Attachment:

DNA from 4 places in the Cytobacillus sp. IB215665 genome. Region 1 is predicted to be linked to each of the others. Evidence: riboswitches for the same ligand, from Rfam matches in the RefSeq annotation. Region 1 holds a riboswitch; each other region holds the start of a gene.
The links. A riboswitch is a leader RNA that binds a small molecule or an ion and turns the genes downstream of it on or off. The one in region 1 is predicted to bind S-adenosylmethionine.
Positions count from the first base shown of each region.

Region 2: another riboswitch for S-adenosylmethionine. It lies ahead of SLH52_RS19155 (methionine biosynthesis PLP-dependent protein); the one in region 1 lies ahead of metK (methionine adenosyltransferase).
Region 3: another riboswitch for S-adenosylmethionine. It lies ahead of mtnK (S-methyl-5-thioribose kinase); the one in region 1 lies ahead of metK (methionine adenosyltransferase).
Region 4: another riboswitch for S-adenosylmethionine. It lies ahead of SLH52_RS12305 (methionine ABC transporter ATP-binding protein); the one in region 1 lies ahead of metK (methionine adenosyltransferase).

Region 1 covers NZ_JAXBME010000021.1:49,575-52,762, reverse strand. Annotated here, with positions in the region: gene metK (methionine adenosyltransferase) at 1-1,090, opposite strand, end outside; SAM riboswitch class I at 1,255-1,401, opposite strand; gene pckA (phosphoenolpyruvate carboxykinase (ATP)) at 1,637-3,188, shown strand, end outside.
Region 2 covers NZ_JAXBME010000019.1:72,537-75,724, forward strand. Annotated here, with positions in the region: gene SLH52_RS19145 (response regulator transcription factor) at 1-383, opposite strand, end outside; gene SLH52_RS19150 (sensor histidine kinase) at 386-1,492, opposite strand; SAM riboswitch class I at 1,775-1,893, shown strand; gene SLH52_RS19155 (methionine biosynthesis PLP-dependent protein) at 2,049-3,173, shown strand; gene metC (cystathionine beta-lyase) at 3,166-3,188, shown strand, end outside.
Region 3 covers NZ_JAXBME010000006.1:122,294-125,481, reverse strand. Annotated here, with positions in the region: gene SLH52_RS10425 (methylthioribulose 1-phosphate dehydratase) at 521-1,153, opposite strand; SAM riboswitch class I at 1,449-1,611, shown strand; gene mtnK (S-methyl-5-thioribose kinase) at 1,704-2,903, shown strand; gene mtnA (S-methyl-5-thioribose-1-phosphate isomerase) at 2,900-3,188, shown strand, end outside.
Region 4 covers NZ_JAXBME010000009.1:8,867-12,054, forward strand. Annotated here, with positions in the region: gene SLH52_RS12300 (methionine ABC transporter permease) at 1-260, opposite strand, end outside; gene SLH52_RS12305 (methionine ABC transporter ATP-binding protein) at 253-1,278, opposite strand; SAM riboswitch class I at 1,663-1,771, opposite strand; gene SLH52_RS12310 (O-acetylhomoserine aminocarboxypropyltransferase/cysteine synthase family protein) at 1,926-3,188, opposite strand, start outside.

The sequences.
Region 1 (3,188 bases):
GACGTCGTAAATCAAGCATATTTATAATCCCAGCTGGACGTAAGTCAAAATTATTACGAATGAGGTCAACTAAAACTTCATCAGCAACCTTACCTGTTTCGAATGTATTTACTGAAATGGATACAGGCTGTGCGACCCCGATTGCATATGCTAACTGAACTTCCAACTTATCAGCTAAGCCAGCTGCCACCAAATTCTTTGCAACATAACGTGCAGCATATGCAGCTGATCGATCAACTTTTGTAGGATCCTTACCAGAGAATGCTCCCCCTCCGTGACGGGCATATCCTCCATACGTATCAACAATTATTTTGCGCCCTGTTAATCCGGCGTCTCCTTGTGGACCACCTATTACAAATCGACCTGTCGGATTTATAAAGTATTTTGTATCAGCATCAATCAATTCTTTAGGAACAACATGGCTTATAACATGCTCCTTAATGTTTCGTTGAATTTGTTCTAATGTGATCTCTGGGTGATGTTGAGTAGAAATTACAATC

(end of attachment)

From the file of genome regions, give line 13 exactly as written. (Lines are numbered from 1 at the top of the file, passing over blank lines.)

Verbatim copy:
GACGTCGTAAATCAAGCATATTTATAATCCCAGCTGGACGTAAGTCAAAATTATTACGAATGAGGTCAACTAAAACTTCATCAGCAACCTTACCTGTTTCGAATGTATTTACTGAAATGGATACAGGCTGTGCGACCCCGATTGCATATGCTAACTGAACTTCCAACTTATCAGCTAAGCCAGCTGCCACCAAATTCTTTGCAACATAACGTGCAGCATATGCAGCTGATCGATCAACTTTTGTAGGATCCTTACCAGAGAATGCTCCCCCTCCGTGACGGGCATATCCTCCATACGTATCAACAATTATTTTGCGCCCTGTTAATCCGGCGTCTCCTTGTGGACCACCTATTACAAATCGACCTGTCGGATTTATAAAGTATTTTGTATCAGCATCAATCAATTCTTTAGGAACAACATGGCTTATAACATGCTCCTTAATGTTTCGTTGAATTTGTTCTAATGTGATCTCTGGGTGATGTTGAGTAGAAATTACAATC